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I picked up a small grouping and this was in it. I am fine with the cross. The case is orginal but seems to be the TR style so perhaps these were mated at some point. The engraving looks good to me. There is patina inside of it but it does not show very well in the pictures. I ran the name and the contents of the group by Rick L. and he said it sounded plausible. If anyone sees a red flag please let me know as I do have a short period to return this group if I need to.

Thanks,

Chet

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I have to admit that I am having trouble getting the patina to show in the engraving. The engraving is darker than it looks in the photos. I do see a difference as Rich pointed out between the 800 and the rest. I looked at some engraved pieces on WAF and found another engraved cross with the 800 in the middle of the engraving and it had a similar amount on patina to this one in both respects.

On my cross the thin, shallow lines are black with patina as I think they should be. The deeper, wider areas have less patina but seem to have green stuff in them like on early SA dagger hangers where the leather touches. Oxidation of the nickel in the silver??? It seems like the patina is creeping down into the engraving. Does anyone know if this is normal?

Is this style of engraving correct to the period? It seems like it is.

Please do not see this as me defending a piece that may have been engraved at a later date. I am trying to learn about this to make an informed choice. I can return the group if this piece has been enhanced. There is an I/415 on the cross. I went through the documents including research from McDivitt and this is not mentioned. Could this be a key to this? If it is good information then some homework was done at the very least. If it is bad then it shoots this piece down.

Thank you for listening to me and providing any help.

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If, as the last picture tends to suggest, there is a dark patina in the bottom of the engraving cuts that would figure. The cuts appear to be angled and quite sharp so would patinate differently to the stamp. The 800 stamp is much broader and the fact that it is stamped gives it a profile that would tarnish differently to a hand engraved cut as seen in the dedication. It is also feasable that someone has cleaned out the engraving at some point in the last x amount of years. I'm still fine with it. I don't see any problems with the style of script either.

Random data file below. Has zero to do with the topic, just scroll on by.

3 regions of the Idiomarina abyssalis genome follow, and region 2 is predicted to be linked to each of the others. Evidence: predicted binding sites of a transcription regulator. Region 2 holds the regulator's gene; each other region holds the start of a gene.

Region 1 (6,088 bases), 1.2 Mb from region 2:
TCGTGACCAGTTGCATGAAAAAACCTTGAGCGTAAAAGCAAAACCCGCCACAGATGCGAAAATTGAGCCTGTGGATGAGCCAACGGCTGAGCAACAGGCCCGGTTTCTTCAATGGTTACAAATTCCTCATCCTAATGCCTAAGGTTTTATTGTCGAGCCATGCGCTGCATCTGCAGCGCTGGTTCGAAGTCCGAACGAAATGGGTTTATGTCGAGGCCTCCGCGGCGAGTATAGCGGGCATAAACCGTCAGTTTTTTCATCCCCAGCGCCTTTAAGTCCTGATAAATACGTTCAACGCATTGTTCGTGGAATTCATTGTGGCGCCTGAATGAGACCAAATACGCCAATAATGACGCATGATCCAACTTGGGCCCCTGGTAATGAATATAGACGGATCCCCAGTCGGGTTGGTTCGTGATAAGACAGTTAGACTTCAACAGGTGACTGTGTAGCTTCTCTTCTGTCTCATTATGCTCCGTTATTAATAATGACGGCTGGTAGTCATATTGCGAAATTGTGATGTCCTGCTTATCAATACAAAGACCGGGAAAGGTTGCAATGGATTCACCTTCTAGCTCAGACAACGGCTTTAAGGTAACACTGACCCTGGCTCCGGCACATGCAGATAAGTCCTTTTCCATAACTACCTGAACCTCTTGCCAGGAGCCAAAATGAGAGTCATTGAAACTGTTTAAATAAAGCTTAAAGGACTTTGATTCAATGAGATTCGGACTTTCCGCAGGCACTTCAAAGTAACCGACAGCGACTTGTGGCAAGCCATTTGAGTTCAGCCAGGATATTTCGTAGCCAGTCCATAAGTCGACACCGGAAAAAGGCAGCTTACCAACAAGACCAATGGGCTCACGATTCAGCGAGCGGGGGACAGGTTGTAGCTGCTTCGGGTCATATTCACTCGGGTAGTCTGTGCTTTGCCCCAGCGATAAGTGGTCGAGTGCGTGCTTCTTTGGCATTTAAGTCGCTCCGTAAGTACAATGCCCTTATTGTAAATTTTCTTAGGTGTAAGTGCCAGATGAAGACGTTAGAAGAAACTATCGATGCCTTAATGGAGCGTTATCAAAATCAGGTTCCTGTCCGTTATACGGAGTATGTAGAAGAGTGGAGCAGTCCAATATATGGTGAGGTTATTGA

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the high percentage of darkening on the goblet

and the much lower percentage on the cross are

mitigated by the fact that they appear qualitatively

the same - both are present to a greater or lesser

degree, and both are impressive in the character

they lend to each of the items.

thanks for the pix.

joe

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Gentlemen,

Thank you all for your input. I really do appreciate ALL views. I am keeping the grouping in my collection. I am happy with the cross and to be honest, if I add $0 for the engraving I have still purchased the group at a good price for what dealers want for things today. Maybe not the best way to judge but for now I am happy. I will post the other items soon in the Imperial section for all of you.

@Brian - your killing me! Please don't do it!

Thanks,

Chet

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  • 9 years later...

I would love to own this cross.

Engraved crosses are so tricky. I have one that seems to lack any significant patina - one that makes me quite skeptical. However, the quality is excellent as is the name, rank and battle information. I showed it to a number of knowledgeable Imperial collectors at the MAX and they all agreed it was good, despite the limited patina.

At this point, there are certain engraving styles I know to stay away from. But, I'm convinced that many or most of the engraved crosses we see (as long as what's actually engraved is plausible) are legit. As we've seen (and Chris has pointed out) thousands of Imperial EKs were likely engraved or personalized from the teens through the 40s. I often wonder how cost effective it is today to take the time to hand-engrave an EK to enhance its value. Is taking the time to do it really worth the couple hundred bucks it could "enhance" the value?

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I think it depends just what is engraved....

if it is a name and some obscure unit... i think there is less problems...

But I have a healthy suspicion when somethig has a really eye catching turns up...

Dont forget, these are often done by hobby engravers... half an hour of work can add EUR100 to the price...

For me it is always a case by case thing..... and then it is a case of your "feelings" for the piece....

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I agree with Chris however, does the average engraver today have the skill to engrave by hand, with the same care a 1930s engraver did? It's probably all automated today and most engravers hopefully lack the necessary freehand skill. Being very wary of the unusual is always good.

Tony

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There are very skilled engravers out there even today. Items like firearms are done by hand all the time. On t h e other hand how many of these were engraved at the front by a craftsman who had been called up for service? Look at trench art for examples of period engraving as well. Not everyone had access to a hofjeweller.

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